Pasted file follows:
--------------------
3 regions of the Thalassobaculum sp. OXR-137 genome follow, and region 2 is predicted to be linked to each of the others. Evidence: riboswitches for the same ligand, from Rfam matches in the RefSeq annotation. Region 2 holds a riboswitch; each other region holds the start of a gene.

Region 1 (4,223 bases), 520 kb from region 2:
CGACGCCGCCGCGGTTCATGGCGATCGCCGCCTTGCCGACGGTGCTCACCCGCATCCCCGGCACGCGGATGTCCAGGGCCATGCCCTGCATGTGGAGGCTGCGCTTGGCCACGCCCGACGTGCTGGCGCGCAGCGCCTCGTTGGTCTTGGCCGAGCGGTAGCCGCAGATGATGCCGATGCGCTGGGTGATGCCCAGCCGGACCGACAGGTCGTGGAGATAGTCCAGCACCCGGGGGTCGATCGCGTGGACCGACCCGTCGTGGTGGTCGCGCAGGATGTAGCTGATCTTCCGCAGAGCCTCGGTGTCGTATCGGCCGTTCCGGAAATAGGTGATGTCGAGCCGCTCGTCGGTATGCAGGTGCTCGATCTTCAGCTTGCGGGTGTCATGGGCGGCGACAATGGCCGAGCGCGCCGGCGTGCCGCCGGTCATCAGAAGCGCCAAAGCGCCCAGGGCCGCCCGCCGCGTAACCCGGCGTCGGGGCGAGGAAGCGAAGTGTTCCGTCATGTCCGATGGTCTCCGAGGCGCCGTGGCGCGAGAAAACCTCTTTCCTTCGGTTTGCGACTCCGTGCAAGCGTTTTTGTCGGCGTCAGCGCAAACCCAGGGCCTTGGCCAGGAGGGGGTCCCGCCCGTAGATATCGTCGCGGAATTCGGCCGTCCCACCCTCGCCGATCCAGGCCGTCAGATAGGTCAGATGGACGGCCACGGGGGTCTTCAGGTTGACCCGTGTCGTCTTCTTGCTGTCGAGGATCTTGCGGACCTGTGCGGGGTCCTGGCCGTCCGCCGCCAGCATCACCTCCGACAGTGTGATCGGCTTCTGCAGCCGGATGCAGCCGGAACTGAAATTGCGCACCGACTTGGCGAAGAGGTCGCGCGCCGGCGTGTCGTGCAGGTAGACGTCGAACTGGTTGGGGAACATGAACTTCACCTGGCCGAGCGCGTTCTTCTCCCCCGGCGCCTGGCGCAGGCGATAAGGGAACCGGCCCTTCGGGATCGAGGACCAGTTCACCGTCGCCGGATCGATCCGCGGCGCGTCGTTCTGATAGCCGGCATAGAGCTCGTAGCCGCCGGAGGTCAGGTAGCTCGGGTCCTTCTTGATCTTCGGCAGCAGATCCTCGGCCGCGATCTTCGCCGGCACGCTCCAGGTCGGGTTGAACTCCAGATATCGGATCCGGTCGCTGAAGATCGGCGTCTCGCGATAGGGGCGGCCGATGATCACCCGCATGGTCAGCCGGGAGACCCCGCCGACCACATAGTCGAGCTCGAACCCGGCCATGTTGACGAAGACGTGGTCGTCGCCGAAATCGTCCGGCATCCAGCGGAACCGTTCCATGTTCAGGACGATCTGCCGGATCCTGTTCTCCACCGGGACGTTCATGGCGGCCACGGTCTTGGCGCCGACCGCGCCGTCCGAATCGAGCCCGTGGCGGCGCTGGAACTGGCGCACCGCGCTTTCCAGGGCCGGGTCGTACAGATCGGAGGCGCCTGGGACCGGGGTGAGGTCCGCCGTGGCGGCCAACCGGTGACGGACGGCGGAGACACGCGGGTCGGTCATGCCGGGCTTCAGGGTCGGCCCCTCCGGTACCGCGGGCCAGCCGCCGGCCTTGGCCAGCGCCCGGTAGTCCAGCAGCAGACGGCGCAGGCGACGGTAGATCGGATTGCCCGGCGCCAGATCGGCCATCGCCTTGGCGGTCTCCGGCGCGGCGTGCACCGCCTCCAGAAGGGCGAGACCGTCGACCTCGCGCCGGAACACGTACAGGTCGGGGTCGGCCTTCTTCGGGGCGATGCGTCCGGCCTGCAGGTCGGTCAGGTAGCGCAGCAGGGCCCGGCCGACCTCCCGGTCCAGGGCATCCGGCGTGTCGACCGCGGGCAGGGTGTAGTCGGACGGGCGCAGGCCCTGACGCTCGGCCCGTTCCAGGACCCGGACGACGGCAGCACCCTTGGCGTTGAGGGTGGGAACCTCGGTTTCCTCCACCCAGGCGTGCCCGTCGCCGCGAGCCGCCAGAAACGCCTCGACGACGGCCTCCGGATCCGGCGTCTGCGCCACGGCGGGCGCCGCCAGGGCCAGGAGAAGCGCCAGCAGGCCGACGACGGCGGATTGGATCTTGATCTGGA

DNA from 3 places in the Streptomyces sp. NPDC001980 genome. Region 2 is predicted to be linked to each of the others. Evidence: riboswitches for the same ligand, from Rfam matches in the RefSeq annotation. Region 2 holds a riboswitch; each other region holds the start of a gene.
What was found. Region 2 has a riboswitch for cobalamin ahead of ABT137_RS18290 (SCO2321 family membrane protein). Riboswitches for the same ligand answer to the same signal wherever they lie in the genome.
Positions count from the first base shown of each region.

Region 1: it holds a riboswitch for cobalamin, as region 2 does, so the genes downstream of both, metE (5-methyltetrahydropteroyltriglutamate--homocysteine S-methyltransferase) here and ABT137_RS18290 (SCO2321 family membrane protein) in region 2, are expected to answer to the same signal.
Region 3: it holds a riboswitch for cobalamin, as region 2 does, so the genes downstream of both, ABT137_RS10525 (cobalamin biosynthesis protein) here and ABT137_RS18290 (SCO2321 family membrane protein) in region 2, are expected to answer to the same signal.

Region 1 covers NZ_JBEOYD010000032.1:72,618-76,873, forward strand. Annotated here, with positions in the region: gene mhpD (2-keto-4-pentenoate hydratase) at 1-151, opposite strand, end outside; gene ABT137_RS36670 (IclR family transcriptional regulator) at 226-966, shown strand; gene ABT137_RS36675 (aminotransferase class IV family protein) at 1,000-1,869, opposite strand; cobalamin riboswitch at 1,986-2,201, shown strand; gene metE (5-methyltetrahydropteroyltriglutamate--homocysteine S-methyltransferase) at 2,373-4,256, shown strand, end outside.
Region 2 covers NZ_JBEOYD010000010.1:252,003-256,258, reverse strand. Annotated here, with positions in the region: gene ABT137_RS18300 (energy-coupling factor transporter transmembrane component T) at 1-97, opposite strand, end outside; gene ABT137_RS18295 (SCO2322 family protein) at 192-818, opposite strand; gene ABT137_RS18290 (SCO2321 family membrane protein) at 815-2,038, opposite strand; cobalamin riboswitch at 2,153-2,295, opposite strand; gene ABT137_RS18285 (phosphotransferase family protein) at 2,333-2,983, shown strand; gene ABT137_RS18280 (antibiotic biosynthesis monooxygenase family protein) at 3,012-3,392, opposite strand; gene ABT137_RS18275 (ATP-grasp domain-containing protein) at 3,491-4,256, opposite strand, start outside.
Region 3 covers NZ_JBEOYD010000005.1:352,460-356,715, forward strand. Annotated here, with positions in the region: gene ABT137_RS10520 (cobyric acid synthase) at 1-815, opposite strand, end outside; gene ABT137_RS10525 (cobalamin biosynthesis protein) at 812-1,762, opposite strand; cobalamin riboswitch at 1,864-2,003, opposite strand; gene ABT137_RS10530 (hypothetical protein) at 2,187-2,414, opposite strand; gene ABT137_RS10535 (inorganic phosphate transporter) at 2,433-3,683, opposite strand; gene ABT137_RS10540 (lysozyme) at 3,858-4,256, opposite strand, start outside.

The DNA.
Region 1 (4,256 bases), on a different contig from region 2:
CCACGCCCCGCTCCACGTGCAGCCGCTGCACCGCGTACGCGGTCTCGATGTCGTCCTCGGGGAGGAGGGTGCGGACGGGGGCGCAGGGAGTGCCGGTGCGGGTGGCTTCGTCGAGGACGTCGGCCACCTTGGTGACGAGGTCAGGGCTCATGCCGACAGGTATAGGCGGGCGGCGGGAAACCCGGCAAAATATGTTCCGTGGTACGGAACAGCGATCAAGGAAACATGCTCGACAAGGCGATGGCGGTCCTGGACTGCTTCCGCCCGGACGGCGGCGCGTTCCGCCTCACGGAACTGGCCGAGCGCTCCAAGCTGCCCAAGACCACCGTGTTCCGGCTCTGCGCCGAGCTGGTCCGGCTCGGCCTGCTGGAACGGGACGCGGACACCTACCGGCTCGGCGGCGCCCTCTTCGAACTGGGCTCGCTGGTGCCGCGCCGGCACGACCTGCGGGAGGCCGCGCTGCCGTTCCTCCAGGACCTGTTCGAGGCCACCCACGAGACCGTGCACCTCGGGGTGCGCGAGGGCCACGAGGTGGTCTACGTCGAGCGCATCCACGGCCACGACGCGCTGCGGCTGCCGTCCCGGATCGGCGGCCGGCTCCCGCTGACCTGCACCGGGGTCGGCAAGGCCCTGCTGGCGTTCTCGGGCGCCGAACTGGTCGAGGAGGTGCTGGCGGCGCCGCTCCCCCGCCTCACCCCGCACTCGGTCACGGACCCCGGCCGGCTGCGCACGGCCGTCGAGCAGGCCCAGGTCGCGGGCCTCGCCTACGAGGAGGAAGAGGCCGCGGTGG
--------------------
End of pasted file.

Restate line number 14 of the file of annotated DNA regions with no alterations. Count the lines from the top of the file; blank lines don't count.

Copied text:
CCACGCCCCGCTCCACGTGCAGCCGCTGCACCGCGTACGCGGTCTCGATGTCGTCCTCGGGGAGGAGGGTGCGGACGGGGGCGCAGGGAGTGCCGGTGCGGGTGGCTTCGTCGAGGACGTCGGCCACCTTGGTGACGAGGTCAGGGCTCATGCCGACAGGTATAGGCGGGCGGCGGGAAACCCGGCAAAATATGTTCCGTGGTACGGAACAGCGATCAAGGAAACATGCTCGACAAGGCGATGGCGGTCCTGGACTGCTTCCGCCCGGACGGCGGCGCGTTCCGCCTCACGGAACTGGCCGAGCGCTCCAAGCTGCCCAAGACCACCGTGTTCCGGCTCTGCGCCGAGCTGGTCCGGCTCGGCCTGCTGGAACGGGACGCGGACACCTACCGGCTCGGCGGCGCCCTCTTCGAACTGGGCTCGCTGGTGCCGCGCCGGCACGACCTGCGGGAGGCCGCGCTGCCGTTCCTCCAGGACCTGTTCGAGGCCACCCACGAGACCGTGCACCTCGGGGTGCGCGAGGGCCACGAGGTGGTCTACGTCGAGCGCATCCACGGCCACGACGCGCTGCGGCTGCCGTCCCGGATCGGCGGCCGGCTCCCGCTGACCTGCACCGGGGTCGGCAAGGCCCTGCTGGCGTTCTCGGGCGCCGAACTGGTCGAGGAGGTGCTGGCGGCGCCGCTCCCCCGCCTCACCCCGCACTCGGTCACGGACCCCGGCCGGCTGCGCACGGCCGTCGAGCAGGCCCAGGTCGCGGGCCTCGCCTACGAGGAGGAAGAGGCCGCGGTGG